Friend or Disciplinarian?


Being a parent means having to fulfill many roles in our children’s lives. Sometimes we are caught between the need to connect with our children, and the need to set limits for them.

You may have been told that the secret is finding a balance between being a friend and being a disciplinarian. I have a different take—you don’t need to be either. It’s better to be something else entirely.

Let’s start with being a friend. There are certain aspects of being a friend that a parent should embody. A friend is trustworthy. A friend is supportive. So far, so good. But a friend is also a peer, and that disqualifies parents from filling the role of friend. Although peers set relationship boundaries with one another, they don’t place general limitations on each other. As parents, we do need to set apply general limits.

That brings us to the disciplinarian part. A disciplinarian trains people to conform to a behavior standard. The main tools of the disciplinarian are control measures—punishments, lectures, and directives. It is well established that control measures are harmful to children, so being a disciplinarian is out. How then do we set limits effectively? We can do so with structure and support.

The common denominator is support. We don’t need to be a friend or a disciplinarian. Rather, we need to be supportive in all that we do.

What does it mean to be supportive to our children? It means caring for our children and treating them with warmth. It means giving them our time, attention, and interest. It means understanding things from their viewpoint. It means expressing our love freely. It means communicating boundaries and giving reasons, while also allowing choice and voice. It involves giving real-time feedback as children navigate those boundaries and then live out their own consequences.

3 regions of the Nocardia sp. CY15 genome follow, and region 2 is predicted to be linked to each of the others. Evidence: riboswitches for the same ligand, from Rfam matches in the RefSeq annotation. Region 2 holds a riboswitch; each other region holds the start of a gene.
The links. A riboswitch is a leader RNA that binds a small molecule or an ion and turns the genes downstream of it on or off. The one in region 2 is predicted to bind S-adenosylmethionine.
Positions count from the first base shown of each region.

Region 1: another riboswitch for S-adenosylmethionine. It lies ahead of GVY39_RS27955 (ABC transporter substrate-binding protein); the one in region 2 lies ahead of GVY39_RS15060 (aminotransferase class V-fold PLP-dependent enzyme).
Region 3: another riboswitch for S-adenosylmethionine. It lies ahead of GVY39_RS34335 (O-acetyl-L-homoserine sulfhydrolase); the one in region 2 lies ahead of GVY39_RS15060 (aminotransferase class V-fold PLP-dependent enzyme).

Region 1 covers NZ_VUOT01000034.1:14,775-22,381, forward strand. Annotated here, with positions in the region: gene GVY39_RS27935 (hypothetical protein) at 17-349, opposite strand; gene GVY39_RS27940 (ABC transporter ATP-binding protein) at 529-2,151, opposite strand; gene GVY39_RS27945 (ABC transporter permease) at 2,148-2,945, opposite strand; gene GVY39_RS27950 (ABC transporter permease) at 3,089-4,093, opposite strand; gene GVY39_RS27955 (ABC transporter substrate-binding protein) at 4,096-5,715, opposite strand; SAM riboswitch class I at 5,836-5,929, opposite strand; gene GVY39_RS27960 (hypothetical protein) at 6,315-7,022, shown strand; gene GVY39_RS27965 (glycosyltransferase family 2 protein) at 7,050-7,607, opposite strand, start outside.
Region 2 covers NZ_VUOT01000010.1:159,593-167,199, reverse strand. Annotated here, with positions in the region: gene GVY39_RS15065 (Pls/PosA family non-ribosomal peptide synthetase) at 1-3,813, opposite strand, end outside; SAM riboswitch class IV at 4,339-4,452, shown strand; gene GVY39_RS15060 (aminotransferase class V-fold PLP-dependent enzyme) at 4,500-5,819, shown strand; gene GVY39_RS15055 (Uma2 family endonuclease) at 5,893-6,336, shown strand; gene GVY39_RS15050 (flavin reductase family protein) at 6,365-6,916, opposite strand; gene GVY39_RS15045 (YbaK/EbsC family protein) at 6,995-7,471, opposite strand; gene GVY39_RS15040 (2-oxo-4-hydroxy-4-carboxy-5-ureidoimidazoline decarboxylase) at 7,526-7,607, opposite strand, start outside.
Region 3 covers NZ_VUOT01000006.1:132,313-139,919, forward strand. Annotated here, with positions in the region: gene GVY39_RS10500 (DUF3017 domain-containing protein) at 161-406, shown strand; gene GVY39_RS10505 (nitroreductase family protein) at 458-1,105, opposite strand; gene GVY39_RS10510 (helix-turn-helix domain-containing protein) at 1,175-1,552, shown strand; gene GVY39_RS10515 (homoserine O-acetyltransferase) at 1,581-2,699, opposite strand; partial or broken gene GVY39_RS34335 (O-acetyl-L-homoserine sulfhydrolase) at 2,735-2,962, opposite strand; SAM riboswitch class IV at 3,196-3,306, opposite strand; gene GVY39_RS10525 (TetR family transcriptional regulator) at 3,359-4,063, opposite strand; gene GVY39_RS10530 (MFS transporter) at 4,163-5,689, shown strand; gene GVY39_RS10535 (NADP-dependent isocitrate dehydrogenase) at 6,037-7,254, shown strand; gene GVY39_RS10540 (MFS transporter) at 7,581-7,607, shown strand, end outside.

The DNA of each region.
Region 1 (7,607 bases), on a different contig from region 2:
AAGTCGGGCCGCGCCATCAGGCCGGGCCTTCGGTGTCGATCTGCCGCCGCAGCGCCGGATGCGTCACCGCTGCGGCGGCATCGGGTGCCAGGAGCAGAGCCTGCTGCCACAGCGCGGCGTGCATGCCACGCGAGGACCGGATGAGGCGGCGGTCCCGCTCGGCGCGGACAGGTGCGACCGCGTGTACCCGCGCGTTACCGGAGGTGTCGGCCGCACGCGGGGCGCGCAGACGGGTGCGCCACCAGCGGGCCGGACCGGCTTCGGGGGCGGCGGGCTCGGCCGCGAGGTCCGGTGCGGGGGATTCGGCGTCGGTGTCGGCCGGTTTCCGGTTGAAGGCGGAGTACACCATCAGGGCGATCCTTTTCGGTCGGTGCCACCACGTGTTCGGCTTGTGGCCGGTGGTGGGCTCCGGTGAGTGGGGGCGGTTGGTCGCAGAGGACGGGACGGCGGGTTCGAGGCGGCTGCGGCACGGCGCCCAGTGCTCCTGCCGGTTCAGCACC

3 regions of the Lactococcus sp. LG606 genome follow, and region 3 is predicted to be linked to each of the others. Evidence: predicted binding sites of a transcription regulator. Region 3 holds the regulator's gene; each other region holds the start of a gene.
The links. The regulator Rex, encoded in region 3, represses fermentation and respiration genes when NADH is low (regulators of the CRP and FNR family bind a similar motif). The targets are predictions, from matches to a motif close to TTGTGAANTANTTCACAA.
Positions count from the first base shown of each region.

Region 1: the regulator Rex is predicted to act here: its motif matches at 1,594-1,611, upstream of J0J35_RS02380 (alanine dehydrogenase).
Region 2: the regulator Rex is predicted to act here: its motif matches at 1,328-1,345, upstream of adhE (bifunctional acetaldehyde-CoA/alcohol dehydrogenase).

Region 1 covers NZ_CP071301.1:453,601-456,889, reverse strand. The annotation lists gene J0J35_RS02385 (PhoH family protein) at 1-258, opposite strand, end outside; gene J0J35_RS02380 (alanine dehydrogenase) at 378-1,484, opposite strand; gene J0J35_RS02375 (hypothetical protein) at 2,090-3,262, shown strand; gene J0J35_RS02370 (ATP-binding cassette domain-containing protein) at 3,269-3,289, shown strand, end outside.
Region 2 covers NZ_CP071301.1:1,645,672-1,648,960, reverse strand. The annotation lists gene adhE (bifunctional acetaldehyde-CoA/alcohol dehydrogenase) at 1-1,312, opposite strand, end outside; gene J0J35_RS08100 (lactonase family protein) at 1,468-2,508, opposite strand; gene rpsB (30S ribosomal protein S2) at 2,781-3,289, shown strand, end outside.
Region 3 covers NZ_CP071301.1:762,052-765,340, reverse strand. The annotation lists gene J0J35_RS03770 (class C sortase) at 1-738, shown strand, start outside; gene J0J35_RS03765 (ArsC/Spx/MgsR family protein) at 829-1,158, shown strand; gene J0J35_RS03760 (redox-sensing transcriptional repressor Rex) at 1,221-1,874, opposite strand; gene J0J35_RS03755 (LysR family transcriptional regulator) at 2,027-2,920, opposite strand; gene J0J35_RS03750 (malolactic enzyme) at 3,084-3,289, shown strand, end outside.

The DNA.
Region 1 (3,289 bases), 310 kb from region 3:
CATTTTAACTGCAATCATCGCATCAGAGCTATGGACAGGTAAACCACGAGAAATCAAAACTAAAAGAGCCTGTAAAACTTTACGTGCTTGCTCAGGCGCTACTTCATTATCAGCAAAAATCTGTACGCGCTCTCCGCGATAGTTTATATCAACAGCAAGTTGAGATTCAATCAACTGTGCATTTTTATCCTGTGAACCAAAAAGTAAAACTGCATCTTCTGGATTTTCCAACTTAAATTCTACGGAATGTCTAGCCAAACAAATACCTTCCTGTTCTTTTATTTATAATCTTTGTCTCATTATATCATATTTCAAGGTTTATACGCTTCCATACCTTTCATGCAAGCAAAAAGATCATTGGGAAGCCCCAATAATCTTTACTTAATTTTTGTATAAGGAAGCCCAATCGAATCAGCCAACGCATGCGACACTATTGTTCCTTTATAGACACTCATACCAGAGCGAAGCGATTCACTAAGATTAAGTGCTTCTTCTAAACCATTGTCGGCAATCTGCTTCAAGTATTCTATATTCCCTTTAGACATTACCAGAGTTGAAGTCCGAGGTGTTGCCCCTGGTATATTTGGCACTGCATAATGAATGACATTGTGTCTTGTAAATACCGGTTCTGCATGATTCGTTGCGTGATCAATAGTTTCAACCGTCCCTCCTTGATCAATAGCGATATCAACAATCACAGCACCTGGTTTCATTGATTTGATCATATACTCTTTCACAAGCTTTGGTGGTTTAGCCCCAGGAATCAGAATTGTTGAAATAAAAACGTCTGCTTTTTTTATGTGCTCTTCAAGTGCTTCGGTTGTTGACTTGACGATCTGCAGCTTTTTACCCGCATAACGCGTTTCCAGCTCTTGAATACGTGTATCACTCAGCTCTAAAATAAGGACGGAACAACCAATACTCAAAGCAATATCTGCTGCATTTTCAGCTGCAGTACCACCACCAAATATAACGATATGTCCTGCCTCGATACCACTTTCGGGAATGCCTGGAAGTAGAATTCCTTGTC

Being supportive is different from being a friend because it involves more teaching. It is a responsive kind of teaching, where we need to be in the right place at the right time to provide information in just the right way for our children to understand it. Doing so provides children with a different kind of structure than what a disciplinarian would give. While a disciplinarian creates structures like walls to keep a child contained, a supportive parent creates structures like scaffolding, step stools, and bridges to enable a child to pull themselves up, to climb higher, and to explore further.

Being a supporter involves doing things that are probably more difficult than being either a friend or a disciplinarian. Whatever you call those things, they’re what children need. Maybe doing those things should just be called being a parent.

How to Cite this Article: Brian Vondruska, “Friend or Disciplinarian?”, The Kind of Parent You Are, accessed [date],